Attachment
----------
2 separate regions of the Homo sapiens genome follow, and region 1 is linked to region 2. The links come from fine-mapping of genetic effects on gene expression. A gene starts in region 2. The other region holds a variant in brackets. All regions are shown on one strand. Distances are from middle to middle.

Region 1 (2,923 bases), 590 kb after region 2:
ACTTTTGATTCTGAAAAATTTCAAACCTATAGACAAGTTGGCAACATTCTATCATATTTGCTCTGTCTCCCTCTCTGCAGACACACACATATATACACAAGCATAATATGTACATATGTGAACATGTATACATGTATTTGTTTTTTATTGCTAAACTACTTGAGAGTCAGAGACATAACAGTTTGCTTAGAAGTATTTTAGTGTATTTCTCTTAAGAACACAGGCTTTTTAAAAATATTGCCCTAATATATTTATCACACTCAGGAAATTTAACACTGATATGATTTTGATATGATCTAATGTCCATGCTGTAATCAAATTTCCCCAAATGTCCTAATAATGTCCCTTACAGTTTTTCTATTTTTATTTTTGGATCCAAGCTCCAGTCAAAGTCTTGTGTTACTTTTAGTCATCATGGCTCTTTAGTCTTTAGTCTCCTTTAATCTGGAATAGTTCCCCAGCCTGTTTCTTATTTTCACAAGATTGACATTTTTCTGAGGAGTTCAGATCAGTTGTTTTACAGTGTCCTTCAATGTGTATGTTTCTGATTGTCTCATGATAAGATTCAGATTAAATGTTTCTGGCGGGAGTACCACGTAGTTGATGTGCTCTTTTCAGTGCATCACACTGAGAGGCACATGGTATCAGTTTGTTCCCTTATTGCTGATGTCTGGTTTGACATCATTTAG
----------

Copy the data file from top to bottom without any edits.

2 separate regions of the Homo sapiens genome follow, and region 1 is linked to region 2. The links come from fine-mapping of genetic effects on gene expression. A gene starts in region 2. The other region holds a variant in brackets. All regions are shown on one strand. Distances are from middle to middle.

Region 1 (2,923 bases), 590 kb after region 2:
ACTTTTGATTCTGAAAAATTTCAAACCTATAGACAAGTTGGCAACATTCTATCATATTTGCTCTGTCTCCCTCTCTGCAGACACACACATATATACACAAGCATAATATGTACATATGTGAACATGTATACATGTATTTGTTTTTTATTGCTAAACTACTTGAGAGTCAGAGACATAACAGTTTGCTTAGAAGTATTTTAGTGTATTTCTCTTAAGAACACAGGCTTTTTAAAAATATTGCCCTAATATATTTATCACACTCAGGAAATTTAACACTGATATGATTTTGATATGATCTAATGTCCATGCTGTAATCAAATTTCCCCAAATGTCCTAATAATGTCCCTTACAGTTTTTCTATTTTTATTTTTGGATCCAAGCTCCAGTCAAAGTCTTGTGTTACTTTTAGTCATCATGGCTCTTTAGTCTTTAGTCTCCTTTAATCTGGAATAGTTCCCCAGCCTGTTTCTTATTTTCACAAGATTGACATTTTTCTGAGGAGTTCAGATCAGTTGTTTTACAGTGTCCTTCAATGTGTATGTTTCTGATTGTCTCATGATAAGATTCAGATTAAATGTTTCTGGCGGGAGTACCACGTAGTTGATGTGCTCTTTTCAGTGCATCACACTGAGAGGCACATGGTATCAGTTTGTTCCCTTATTGCTGATGTCTGGTTTGACATCATTTAG